A charge of theft, even a charge of petty shoplifting, is a serious matter that has the potential to change your life. Your freedom and future are both at risk, as theft charges can come with jail time and a criminal record can impact your ability to find work or housing in the future.
The experienced criminal defence lawyers at Merchant Law can help. We may be able to get the charges dropped, work out a plea bargain that reduces the consequences of the charges, or even get you acquitted.
What qualifies as petty theft?
The law doesn’t specifically name any type of theft as petty theft. Instead, lays out sentencing guidelines for thefts lower than $5000 and thefts higher than $5000.
Sometimes people will say “petty theft” if you took less than $5000 worth of property. They will also commonly use the term “shoplifting.” Both are the same offense under the Saskatchewan criminal code.
“Petty” or not, in Saskatchewan you may be put in prison for up to two years if you are convicted of this offense. Keep in mind that the Canadian Criminal Code makes no distinctions beyond the two aforementioned classes of theft. That means one defendant can steal $5 and one can steal $4999, and both may do two years of time if convicted. This doesn’t make it likely: judges often make allowances for the amount stolen and whether the theft was a first time offense. This merely drives home the severity of the charge.
What qualifies as grand theft?
Similarly, “grand theft” isn’t a term in the code. The charge would be “Possession or Theft Over $5000.”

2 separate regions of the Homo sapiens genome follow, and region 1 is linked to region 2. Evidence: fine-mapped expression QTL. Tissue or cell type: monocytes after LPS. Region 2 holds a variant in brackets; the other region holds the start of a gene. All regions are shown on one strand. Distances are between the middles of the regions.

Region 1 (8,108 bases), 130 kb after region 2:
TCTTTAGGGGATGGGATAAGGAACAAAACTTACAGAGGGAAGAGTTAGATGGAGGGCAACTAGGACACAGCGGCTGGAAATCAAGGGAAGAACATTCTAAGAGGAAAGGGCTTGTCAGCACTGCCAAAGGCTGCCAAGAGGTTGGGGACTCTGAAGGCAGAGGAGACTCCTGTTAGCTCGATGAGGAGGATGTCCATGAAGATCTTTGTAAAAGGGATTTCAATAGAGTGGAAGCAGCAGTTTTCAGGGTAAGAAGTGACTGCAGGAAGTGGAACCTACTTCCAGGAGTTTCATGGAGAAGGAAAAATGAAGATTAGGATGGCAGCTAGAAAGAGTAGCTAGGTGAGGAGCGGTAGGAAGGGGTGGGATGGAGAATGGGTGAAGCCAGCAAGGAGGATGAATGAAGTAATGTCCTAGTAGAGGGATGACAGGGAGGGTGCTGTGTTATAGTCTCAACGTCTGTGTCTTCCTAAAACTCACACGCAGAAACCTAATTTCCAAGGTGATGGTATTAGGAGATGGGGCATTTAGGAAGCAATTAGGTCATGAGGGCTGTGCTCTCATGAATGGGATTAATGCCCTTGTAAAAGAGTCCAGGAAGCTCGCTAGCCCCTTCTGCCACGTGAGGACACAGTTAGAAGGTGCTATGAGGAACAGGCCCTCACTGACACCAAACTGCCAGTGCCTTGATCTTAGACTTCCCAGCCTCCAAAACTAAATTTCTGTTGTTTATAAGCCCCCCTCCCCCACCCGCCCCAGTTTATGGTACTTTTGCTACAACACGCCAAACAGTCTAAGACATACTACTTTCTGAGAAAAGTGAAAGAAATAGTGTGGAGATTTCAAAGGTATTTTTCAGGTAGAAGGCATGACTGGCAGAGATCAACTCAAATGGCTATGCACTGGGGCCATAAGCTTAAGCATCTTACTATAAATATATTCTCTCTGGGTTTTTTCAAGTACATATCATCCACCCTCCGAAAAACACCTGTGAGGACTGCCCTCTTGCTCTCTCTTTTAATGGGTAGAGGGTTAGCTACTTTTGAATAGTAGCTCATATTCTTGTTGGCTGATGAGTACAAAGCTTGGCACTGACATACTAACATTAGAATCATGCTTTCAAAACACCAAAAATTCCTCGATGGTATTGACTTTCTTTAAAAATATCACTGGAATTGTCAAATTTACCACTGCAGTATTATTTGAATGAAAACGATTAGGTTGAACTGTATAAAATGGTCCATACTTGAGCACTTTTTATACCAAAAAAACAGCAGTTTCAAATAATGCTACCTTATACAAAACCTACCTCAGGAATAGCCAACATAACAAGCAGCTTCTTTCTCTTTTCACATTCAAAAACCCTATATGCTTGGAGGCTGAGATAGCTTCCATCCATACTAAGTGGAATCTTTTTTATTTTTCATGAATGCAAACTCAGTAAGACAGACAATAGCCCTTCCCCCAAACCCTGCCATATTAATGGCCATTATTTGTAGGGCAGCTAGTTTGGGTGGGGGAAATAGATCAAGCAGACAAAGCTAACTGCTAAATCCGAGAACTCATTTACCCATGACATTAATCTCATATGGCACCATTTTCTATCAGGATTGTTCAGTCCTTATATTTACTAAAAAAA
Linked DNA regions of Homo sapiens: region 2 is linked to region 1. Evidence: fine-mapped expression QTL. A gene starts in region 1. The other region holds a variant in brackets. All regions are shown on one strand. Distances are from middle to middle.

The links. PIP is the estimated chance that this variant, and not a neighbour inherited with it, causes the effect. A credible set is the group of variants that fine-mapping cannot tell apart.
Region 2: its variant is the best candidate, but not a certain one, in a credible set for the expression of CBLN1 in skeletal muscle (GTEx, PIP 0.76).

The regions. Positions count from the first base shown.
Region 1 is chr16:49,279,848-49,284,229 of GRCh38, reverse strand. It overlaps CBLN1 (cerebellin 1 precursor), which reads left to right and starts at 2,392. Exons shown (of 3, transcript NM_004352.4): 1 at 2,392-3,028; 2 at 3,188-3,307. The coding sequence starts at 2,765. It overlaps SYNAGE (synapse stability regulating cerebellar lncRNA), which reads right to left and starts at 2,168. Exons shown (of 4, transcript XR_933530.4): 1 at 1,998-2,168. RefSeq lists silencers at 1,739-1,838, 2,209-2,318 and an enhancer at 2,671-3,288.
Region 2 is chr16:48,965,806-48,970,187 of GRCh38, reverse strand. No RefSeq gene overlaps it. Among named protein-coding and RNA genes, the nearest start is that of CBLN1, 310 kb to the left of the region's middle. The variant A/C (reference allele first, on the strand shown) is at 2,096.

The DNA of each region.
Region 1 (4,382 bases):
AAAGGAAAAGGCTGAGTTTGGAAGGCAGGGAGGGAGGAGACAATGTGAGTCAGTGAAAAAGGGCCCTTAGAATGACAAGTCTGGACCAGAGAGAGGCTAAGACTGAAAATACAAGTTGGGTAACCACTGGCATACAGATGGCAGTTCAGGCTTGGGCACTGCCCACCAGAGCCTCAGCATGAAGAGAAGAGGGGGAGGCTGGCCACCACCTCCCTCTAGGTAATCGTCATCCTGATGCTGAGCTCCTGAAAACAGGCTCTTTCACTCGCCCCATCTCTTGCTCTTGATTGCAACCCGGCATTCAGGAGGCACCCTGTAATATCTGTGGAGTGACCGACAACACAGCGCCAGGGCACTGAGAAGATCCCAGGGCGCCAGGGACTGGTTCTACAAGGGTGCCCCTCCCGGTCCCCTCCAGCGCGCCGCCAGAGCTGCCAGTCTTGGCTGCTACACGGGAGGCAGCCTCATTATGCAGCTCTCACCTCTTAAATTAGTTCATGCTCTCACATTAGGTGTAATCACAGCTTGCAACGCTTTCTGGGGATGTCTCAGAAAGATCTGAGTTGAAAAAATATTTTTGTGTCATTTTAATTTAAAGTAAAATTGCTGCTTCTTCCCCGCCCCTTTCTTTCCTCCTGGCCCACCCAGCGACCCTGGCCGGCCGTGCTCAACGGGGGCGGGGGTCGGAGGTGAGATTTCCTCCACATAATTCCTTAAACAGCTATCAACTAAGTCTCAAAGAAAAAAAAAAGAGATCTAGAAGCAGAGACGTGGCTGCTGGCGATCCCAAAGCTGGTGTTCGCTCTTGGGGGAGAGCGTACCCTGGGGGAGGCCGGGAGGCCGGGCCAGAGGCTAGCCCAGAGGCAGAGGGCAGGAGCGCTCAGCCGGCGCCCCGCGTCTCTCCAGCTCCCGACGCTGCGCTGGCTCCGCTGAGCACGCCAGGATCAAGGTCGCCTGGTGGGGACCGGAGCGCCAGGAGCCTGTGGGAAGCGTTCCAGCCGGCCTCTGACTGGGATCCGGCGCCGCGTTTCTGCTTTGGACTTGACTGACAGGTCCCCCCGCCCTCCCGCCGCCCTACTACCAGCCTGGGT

This theft is punishable by up to $10 years in prison. Again, there is no encoded mitigation for amount stolen. You could steal $5001 and you could end up with the same sentence as someone who stole $50,001.
In addition to jail time, both types of theft can come with an order to pay restitution. In many cases, paying restitution becomes a lifelong burden on people who will never be able to pay. Thus it is absolutely vital that you receive the best defence you can when you are up against a theft charge of any kind.
What are “offenses resembling theft?”
These include taking a motor vehicle, a criminal breach of trust, the fraudulent taking of cattle, and taking possession of drift timber. While the cattle and drift timber charges don’t come up very often in Regina, the theft of motor vehicles and a criminal breach of trust do.
How can Merchant Law help?
There are four defences we can use to help. One is we can help to prove that you did pay for the property you’re being accused of taking. The second is to prove you were given the property. The third is to prove that you were merely mistaken: you believed you had a right to take the property or that it belonged to you. The fourth is to show you never even knew you had the property in your possession.
There are options for having the charges dropped, for diversion to mental health services, for having the charges reduced, or for alternative sentencing such as house arrest. If you are actually innocent or the Crown has a weak case we can certainly also pursue acquittal, and have the skills to do so.
In trouble? Need help? Contact Merchant Law today to get a free consultation.